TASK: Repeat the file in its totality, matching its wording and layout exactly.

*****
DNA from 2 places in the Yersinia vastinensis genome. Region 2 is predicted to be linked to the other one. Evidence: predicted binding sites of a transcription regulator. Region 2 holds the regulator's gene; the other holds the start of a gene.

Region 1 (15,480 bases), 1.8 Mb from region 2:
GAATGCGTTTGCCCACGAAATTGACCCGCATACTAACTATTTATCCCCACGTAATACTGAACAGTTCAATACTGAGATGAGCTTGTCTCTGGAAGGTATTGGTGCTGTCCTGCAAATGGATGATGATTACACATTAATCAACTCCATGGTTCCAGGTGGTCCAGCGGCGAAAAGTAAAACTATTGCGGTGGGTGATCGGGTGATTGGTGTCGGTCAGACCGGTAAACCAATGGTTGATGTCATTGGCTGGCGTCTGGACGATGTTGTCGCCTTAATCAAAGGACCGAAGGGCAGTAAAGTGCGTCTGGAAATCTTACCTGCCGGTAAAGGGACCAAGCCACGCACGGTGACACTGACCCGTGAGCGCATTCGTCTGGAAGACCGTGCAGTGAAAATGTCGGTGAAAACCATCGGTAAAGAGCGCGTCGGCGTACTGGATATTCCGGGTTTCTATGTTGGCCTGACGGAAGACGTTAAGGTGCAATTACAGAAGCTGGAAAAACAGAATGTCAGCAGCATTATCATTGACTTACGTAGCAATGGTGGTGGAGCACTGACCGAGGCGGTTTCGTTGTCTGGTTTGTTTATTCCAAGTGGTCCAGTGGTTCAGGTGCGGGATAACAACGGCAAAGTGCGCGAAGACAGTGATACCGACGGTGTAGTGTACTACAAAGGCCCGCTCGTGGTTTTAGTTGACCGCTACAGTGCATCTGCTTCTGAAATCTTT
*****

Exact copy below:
DNA from 2 places in the Yersinia vastinensis genome. Region 2 is predicted to be linked to the other one. Evidence: predicted binding sites of a transcription regulator. Region 2 holds the regulator's gene; the other holds the start of a gene.

Region 1 (15,480 bases), 1.8 Mb from region 2:
GAATGCGTTTGCCCACGAAATTGACCCGCATACTAACTATTTATCCCCACGTAATACTGAACAGTTCAATACTGAGATGAGCTTGTCTCTGGAAGGTATTGGTGCTGTCCTGCAAATGGATGATGATTACACATTAATCAACTCCATGGTTCCAGGTGGTCCAGCGGCGAAAAGTAAAACTATTGCGGTGGGTGATCGGGTGATTGGTGTCGGTCAGACCGGTAAACCAATGGTTGATGTCATTGGCTGGCGTCTGGACGATGTTGTCGCCTTAATCAAAGGACCGAAGGGCAGTAAAGTGCGTCTGGAAATCTTACCTGCCGGTAAAGGGACCAAGCCACGCACGGTGACACTGACCCGTGAGCGCATTCGTCTGGAAGACCGTGCAGTGAAAATGTCGGTGAAAACCATCGGTAAAGAGCGCGTCGGCGTACTGGATATTCCGGGTTTCTATGTTGGCCTGACGGAAGACGTTAAGGTGCAATTACAGAAGCTGGAAAAACAGAATGTCAGCAGCATTATCATTGACTTACGTAGCAATGGTGGTGGAGCACTGACCGAGGCGGTTTCGTTGTCTGGTTTGTTTATTCCAAGTGGTCCAGTGGTTCAGGTGCGGGATAACAACGGCAAAGTGCGCGAAGACAGTGATACCGACGGTGTAGTGTACTACAAAGGCCCGCTCGTGGTTTTAGTTGACCGCTACAGTGCATCTGCTTCTGAAATCTTT